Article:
2008 was the biggest year for Digg’s financial security when they raised $28.7 million from investors at Highland Capitol Partners. Then, Digg Bar was born – a toolbar that sits on the top of the page. The Digg Bar creates tiny URLs to the stories, comments, analytics, and so forth so that users don’t have to leave the page they are on. This bar was not well received. In the same year Digg integrated with Facebook connect allowing users to connect their accounts and participate in Digg without even having an account.


2009 is the year Digg launched Advertising on the site. Marketers were able to submit their ads and people were able to dig the ads they liked, but not able to bury the ads they didn’t like. In 2010 Digg launched an iPhone app and a little later an android app. Kevin Rose announced they would be removing the controversial Digg Bar upon the launch of Digg 4.0. The new user registration was taken down as they were testing Digg 4 alpha. Digg 4.0 launched this year.

Information Technology – Digg 4.0

In 2010 Digg made a decision to move away from MySQL because it was increasing difficulty of building a high performance, write intensive application on a data set that is growing quickly without an end sight. Digg wanted their engineers to implement changes to the database organically – rather than using MySQL to make generic changes.

Google and Amazon’s broad use of non-relational BigTable and Dynamo systems inspired Digg to make this switch. After lots of thinking and debating Digg decided to go with Cassandra.

Cassandra is a distributed database with a BigTable data model running on a Dynamo like infrastructure. Cassandra is a column oriented, allowing for the storage of structured data. It has a fully decentralized model – every node is identical and there is no single point of failure. It is also very fault tolerant – data is replicated to multiple nodes and across data centers. According to Digg Cassandra is also very elastic – read and write throughout increase linearly as new machines are added. Digg claims to have tested Cassandra on their live sites – the tests went well.

At the time of this transition Digg reimplementated most of their functionality using Cassandra as their primary data store – supplementing Cassandra-based indexing using full text, rational and graph indexing systems. Digg claims to have made massive performance improvement with using Cassandra. They have seen an increase in comparator speed, better compaction threading, reduced logging overhead, added row-level caching and implemented multi-get capability. In technical sense Digg tested and improved the operational capabilities of Cassandra. They upgraded its Rackaware capability, added slow query logging, improved the bulk import functionality and implemented Scribe support for improved logging. On top of that Digg claims to have done a ton of operational testing before re-launching Digg 4.0.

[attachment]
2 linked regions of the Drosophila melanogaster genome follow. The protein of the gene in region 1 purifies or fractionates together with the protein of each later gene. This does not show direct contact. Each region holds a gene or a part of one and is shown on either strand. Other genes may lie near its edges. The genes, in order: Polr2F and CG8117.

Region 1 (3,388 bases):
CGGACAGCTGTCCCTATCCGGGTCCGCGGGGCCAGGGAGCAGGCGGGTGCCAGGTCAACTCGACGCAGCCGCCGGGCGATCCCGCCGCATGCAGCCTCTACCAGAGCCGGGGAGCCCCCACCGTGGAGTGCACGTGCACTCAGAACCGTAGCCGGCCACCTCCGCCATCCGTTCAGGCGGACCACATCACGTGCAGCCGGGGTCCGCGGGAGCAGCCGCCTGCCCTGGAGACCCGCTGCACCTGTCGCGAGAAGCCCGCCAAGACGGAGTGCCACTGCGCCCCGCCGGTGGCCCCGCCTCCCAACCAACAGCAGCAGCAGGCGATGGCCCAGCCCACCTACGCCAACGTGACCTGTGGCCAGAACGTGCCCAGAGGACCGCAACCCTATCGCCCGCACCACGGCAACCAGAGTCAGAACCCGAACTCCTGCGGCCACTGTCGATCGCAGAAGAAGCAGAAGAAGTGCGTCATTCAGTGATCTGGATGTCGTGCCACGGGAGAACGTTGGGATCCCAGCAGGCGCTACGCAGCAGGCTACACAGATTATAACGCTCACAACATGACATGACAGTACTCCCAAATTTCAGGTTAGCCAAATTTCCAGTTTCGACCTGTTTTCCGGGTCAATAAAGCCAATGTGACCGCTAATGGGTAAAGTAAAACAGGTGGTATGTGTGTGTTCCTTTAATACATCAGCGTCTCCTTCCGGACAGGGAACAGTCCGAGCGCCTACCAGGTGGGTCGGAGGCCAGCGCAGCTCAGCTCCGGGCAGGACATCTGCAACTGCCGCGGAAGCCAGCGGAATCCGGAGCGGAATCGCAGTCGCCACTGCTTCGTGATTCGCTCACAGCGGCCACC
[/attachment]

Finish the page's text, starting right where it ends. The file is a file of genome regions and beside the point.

What Went Wrong?

As Digg 4.0 launched major problems surfaced. The main problem was – Digg placed value in Digg Ads over the value they invested in their users. The widget that allowed people to put their Digg activity directly on their computer dashboard was removed at launch of Digg 4.0. The site was not reachable and not stable during launch day and the weeks following. The new site was not well received by the users as they revolted in an out lash on blogs. Kevin Rose then responded in a blog post on his blog and promised to restore the upcoming pages and fix the broken algorithm.

Digg.com experience major glitches the first week of the site re-launch. Digg’s traffic dropped by 24% since the launch of Digg 4.0


Everyone was commenting on the poor site re-launch, including one of Digg’s major competitors – Reddit, who said, This new version of digg reeks of VC meddling. It’s cobbling together features from more popular sites and departing from the core of digg, which was to “give the power back to the people.” Ian Eure, who previously worked at Digg as an engineer, said that old features that users loved can be implemented to Digg 4.0, but Digg didn’t add the features that the users wanted back. Instead they looked to external influences of the ad clicks with a higher value than the users. Digg’s product mix diminished this year as Digg started to crack down on power users. For example one power user – Supernova17, who was getting paid to digg stories for marketers without sharing revenue with the site, was banned. According to a blog post, the average cost for users to get the stories to the front sold to marketers for $500 a story. This caused a significant problem to Digg because they wanted marketers to go directly to the company instead of the power users.